Puccini’s melodramatic warhorse comes equipped with three casts, none to be sneezed at. Sondra Radvanovsky, who triumphed as Tosca in Los Angeles this past May and is singing the role at New York’s Met this fall, will pair with Ambrogio Maestri, who has a busy season as Falstaff at the Met, Cavaradossi at the Liceu and Dulcamara in the Bavarian Staatsoper production of Elisir D’Amore. The second cast will contain Martina Serafin, fresh from her role as the Marschallin in the Met’s Der Rosenkavalier and Jorge de Leon (whose 2011 performance with Radvanovsky at the Teatro Real Madrid was described as “sublime”) and Scott Hendricks (who played Scarpia to Serafin’s Tosca at Covent Garden, also in 2011). The third cast, with Fiorenza Cedolins, who charmed us as Mimi in last year’s La Boheme, and de Leon, also promises a good evening.
March 8th, 9th, 11th, 12th, 13th, 14th, 15th, 17th, 18th, 19th, 20th, 21st, 22nd, 23rd and 24th.
The Legend of the Invisible City of Kitezh
When he was writing this little-known but critically acclaimed opera, Nikolai Rimski-Korsakov was convinced that it would be his last work. It turned out not to be so, but evidence of his emotional input permeates this dramatic work, according to the Guardian review of a rare performance in 2012, in which it is described as “one of the 20th century’s most underrated scores.” Last performed at the Liceu in 1970, it had already captured the imagination of the Barcelona audience when it debuted in 1926. This season’s presentation showcases the rising star soprano Svetlana Ignatovich as the forest maiden Fevronia, tenor Maksim Aksenov as the prince who woos her and Liceu regular Eric Halfvarson, bass (the international embodiment of the Grand Inquisitor in Don Carlo), as his father Prince Yuriy. Fantasy, love, battle and an uplifting conclusion. Can one ask for anything more?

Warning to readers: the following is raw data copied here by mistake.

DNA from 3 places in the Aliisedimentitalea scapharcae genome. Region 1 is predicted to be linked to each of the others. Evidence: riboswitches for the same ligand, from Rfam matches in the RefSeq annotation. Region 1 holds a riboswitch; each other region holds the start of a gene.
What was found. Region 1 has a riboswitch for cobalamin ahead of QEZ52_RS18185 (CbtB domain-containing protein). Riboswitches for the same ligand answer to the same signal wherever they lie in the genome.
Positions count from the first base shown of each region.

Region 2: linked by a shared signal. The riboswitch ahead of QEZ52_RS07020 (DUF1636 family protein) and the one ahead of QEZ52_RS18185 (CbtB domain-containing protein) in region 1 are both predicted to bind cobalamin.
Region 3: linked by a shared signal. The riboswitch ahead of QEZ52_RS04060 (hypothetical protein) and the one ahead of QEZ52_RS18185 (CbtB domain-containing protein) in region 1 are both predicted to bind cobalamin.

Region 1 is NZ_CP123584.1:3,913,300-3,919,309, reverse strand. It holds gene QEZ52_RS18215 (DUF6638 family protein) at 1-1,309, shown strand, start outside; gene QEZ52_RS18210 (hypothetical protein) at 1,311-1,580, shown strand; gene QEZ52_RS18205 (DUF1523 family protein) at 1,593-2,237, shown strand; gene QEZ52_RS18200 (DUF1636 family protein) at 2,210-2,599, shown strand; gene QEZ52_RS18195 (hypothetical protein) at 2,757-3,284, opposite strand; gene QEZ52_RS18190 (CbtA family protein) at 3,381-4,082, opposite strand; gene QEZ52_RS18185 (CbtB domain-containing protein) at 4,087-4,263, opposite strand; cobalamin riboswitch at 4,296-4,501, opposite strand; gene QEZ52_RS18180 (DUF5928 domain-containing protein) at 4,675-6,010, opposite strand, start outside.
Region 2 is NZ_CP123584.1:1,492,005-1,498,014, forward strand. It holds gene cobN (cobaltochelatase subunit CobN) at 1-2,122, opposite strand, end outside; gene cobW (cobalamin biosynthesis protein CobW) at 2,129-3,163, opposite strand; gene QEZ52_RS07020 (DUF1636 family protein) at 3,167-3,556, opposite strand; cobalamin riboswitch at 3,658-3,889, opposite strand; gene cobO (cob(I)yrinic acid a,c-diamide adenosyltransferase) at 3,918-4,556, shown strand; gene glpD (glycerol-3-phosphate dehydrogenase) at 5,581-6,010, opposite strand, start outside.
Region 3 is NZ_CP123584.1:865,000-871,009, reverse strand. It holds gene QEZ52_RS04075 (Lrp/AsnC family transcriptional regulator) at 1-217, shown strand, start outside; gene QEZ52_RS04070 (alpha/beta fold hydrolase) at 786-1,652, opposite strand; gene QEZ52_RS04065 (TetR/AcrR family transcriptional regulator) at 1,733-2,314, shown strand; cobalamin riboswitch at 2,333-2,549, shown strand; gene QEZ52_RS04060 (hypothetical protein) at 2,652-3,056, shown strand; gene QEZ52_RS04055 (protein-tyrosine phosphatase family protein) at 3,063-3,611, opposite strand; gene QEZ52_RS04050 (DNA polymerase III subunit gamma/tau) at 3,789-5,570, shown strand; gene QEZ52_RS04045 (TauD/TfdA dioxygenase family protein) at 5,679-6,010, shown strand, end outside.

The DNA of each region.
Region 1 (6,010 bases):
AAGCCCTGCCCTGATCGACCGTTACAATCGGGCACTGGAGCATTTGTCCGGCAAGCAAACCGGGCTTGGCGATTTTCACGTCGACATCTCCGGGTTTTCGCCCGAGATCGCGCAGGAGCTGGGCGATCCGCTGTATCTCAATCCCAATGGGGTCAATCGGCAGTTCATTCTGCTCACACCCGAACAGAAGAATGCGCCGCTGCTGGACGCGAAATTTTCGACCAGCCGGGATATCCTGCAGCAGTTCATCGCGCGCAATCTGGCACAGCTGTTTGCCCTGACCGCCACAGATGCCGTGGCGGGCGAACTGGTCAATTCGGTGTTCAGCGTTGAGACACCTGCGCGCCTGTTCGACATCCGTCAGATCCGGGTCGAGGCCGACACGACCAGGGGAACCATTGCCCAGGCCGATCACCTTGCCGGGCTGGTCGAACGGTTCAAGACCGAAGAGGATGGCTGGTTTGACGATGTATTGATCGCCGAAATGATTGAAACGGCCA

April 13th, 16th, 22nd, 26th, 30th.
The second phase of Wagner’s Ring, as envisioned by stage director Robert Carsen, bids fair to be an impassioned and depressing view of a violent, decaying world, if last year’s Rheingold is anything to go by. But it is not to be missed, even if it isn’t FUN. It comes with two excellent casts, with Irene Theorin, Anja Kampe and Klaus Florian Vogt in the first, and Eva Maria Westbroeck in the second.
May 19th, 22nd, 23rd, 25th, 27th, 28th, 30th, 31st and June 3rd.
Il Prigioniero and Suor Angelica
The imaginative coupling of a mid-20th-century 12-tone Italian opera, Il Prigioniero by Luigi Dallapiccola, first presented on Italian radio in 1949, and Puccini’s Suor Angelica, which debuted at New York’s Met in 1918, is an exciting change from the usual Trittico performances. Both of these one-act works deal with imprisonment and redemption; the former under the brutal ideological dictatorship of Spain’s Philip II and the latter casting light on the ever-enduring persecution of women who stray from society’s rigid rules of behaviour. Barbara Frittoli and Dolora Zajick, who not long ago delighted Liceu audiences in Adriana Lecouvreur, return, joined by Jeanne-Michele Charbonnet. And Evgeny Nikitin reprises his highly-regarded Parisian performance of Dallapiccola’s prisoner. With two related themes presented in two very different musical styles, this should be a mind-opening evening.
June 22nd, 25th, 27th and July 1st, 4th
These operas represent the core of the 2013-2014 Liceu season, but there is much more on the programme.
In October, the National Ballet of Poland will present a four-day season of works set to the music of Bach, and in February the Monte Carlo Ballet will offer four performances of Belle, a fairytale for adults blending excerpts of Tchaikovsky’s Sleeping Beauty and Romeo and Juliet to create a whole new sophisticated and sensual work.
Throughout the season, there will be Liceu-produced concerts at the Auditori or the Palau de la Música.
And recitals by Edita Gruberova (November 17th), Nina Stemme (March 24th), Jonas Kaufmann (March 28th) and Angela Denoke (April 29th) will sell out very fast. So jump to it, if you are interested.
And, of course, the year would not be complete without the Petit Liceu for children, which is, as ever, offering an enticing, simplified selection of operas to ensnare the youthful mind. The Liceu does a magnificent job all round, but deserves high praise for its continual efforts to create the audience of the next generation.
For more details, calendar, performers and location, go the Liceu’s website: www.liceubarcelona.cathttp://www.liceubarcelona.cat